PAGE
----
To become a viable source of renewable energy, tidal power needs to reduce its levelised cost of electricity to be competitive with other renewables such as offshore wind. In practice, this means being able to deliver electricity at a similar levelised cost over the lifetime of a project. A significant challenge in meeting this target is operational and maintenance costs, given the extremely harsh environment in which marine hydrokinetic (MHK) turbines must operate. “The electrical generators of tidal turbines have typically been heavily reliant on seals to protect the inside of the generator from seawater,” explains TAOIDE project partner James Donegan, director of European operations at ORPC Ireland. “If seawater gets in the electrical air gap of a generator, this would typically lead to system failure and significant maintenance costs. We have been investigating for a long time whether it would be possible to have a generator where a flooded airgap is a normal operating environment, therefore removing the reliance on seals for generator protection.”
Simplified, reliable technology
This was the key concept behind TAOIDE (Technology Advancement of Ocean energy devices through Innovative Development of Electrical systems to increase performance and reliability). The project was launched in November 2016 to develop a wet gap generator – an encapsulated generator that can be flooded – thus removing a key factor in turbine failure. As part of this development, the project team looked at the entire system, including bearings, seals, generators, electronics and turbines. “How everything connects influences how we can reduce wear and tear as well as operational costs,” says project coordinator Kevin Leyne, Marine and Renewable Energy Ireland project manager at University College Cork, Ireland. “Unlike with wind turbines, MHK systems operators cannot just send a technician up a ladder to perform routine maintenance.” Design simplifications were included wherever possible in order to further reduce the risk of mechanical failure and ensure the system’s suitability for remote communities, where technical expertise and equipment might not be readily at hand. “A good example of this is how we developed a single cantilevered bearing system for the generator, together with project partner SKF,” adds Donegan. “Rather than having to take the entire generator apart for bearing maintenance, this unit can be taken out separately for simple maintenance work.” The project team has completed the design and manufacture of a prototype encapsulated wet gap generator, designed specifically for tough operating environments. Tests will shortly begin in Ireland.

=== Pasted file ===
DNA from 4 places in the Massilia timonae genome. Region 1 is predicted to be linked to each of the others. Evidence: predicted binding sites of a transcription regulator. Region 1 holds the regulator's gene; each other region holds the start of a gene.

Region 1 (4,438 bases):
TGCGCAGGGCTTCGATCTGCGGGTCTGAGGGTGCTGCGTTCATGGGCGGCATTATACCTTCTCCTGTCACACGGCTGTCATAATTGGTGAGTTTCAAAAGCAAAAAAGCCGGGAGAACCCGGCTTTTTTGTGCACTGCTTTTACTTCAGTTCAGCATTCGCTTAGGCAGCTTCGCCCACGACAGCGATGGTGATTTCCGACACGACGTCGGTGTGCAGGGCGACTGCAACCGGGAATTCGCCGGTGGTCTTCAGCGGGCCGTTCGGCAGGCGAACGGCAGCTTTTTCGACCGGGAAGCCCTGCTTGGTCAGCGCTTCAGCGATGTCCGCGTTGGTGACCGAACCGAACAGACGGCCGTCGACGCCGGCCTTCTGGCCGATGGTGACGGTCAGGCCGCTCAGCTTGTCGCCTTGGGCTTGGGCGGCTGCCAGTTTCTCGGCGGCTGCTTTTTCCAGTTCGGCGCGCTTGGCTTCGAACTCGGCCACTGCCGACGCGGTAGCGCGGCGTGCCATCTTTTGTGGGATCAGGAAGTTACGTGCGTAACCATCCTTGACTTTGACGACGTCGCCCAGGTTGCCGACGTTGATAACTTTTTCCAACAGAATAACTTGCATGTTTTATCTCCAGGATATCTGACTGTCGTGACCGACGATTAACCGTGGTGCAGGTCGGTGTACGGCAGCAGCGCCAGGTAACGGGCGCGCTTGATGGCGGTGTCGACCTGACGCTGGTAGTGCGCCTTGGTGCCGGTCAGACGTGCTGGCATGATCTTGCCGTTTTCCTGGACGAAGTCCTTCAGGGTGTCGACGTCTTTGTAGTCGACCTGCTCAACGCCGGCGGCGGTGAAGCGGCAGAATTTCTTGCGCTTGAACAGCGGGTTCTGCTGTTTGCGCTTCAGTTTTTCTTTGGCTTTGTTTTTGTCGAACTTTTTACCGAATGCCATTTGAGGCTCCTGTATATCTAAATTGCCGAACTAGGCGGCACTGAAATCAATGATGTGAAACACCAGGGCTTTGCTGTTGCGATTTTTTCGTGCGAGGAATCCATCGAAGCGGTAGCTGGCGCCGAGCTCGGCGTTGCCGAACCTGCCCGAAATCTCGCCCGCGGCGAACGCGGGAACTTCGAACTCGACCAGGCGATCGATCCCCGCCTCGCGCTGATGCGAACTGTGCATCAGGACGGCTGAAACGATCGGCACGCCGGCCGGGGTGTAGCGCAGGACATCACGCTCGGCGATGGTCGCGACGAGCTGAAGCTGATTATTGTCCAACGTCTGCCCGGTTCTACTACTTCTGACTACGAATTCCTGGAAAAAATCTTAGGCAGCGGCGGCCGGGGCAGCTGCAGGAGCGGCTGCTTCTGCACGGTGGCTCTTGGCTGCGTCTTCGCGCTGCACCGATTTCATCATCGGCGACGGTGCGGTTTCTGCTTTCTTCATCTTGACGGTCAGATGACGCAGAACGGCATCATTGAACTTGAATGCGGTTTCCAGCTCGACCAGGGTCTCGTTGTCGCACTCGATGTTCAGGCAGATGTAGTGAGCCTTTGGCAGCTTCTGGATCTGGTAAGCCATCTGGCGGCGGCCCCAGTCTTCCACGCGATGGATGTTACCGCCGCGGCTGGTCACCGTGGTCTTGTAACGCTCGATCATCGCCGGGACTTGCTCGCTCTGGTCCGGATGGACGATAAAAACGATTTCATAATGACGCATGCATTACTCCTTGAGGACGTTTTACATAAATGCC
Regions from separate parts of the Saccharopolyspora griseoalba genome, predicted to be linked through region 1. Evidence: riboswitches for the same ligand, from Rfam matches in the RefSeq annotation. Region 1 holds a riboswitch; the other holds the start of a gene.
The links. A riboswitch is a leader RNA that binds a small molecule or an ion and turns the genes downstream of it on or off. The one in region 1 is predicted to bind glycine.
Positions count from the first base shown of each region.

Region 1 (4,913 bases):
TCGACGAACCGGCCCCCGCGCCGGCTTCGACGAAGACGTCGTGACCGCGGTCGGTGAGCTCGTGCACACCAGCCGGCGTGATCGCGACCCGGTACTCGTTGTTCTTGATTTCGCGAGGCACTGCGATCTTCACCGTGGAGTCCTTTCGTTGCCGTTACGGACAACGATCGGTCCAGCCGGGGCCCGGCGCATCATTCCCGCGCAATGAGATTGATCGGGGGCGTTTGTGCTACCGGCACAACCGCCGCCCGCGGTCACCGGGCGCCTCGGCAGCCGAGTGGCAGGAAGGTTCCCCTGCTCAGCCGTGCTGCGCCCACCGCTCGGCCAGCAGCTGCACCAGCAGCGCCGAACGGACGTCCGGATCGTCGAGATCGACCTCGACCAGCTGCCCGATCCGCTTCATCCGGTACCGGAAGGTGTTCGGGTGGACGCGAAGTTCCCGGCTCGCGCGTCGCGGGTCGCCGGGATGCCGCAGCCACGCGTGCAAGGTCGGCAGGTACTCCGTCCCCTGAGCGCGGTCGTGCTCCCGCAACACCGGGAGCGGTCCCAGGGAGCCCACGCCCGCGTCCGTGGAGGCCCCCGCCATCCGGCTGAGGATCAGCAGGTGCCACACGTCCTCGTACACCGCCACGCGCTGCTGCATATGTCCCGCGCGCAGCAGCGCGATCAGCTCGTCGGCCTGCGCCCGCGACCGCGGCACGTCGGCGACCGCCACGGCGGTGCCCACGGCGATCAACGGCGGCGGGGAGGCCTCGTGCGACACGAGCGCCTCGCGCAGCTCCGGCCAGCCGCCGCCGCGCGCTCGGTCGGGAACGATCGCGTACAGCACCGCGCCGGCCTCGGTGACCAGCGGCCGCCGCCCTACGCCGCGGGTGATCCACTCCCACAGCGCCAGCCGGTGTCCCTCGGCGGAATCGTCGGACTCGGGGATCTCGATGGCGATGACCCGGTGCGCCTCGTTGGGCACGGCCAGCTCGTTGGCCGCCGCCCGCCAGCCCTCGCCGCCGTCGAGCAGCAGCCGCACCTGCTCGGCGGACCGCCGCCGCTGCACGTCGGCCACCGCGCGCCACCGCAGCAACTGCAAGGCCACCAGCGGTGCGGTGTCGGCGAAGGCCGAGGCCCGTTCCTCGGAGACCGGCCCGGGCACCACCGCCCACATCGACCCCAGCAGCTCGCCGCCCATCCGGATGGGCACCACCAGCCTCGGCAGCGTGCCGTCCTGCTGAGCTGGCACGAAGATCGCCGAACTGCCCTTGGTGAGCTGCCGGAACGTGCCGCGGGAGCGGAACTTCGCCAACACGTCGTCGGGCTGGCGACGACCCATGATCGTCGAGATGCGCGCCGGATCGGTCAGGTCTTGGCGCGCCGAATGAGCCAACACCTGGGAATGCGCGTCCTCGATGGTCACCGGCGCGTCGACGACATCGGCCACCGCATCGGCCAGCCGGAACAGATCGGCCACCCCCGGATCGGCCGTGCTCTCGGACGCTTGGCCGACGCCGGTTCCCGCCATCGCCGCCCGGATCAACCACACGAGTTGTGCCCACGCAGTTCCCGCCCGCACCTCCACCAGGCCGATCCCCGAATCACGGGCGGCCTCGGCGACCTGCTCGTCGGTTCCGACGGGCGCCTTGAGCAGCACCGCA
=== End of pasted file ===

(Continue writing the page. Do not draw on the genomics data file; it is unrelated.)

Benefiting remote communities
The project will deliver a fully integrated wet gap generator, suitable for use in multiple marine renewable energy devices. “We have been very impressed with initial results from the project, and how ORPC’s MHK systems can have a positive effect on rural communities,” notes project partner John Doran, principal researcher at the Letterkenny Institute of Technology, Ireland. “A key thing to note is that because ORPC’s power systems are community-centred, they achieve community buy-in. Local resources are used to deploy and maintain their systems. This strikes a chord for us as a rural institute in the north-west corner of Ireland. It has been a great opportunity to work on this project with the likes of the UCC’s MaREI and the Fraunhofer Institute in Germany. This project will further enable us to showcase this part of the world as a resource for the tidal energy industry.” Donegan agrees that the technology developed in TAOIDE could be of great benefit to peripheral regions which operate on diesel microgrids, where the cost of energy tends to be high. “This is where we can help communities to become more sustainable and independent,” says Donegan.
TAOIDE, energy, marine, tidal, river, generator, hydrokinetic, MHK, electricity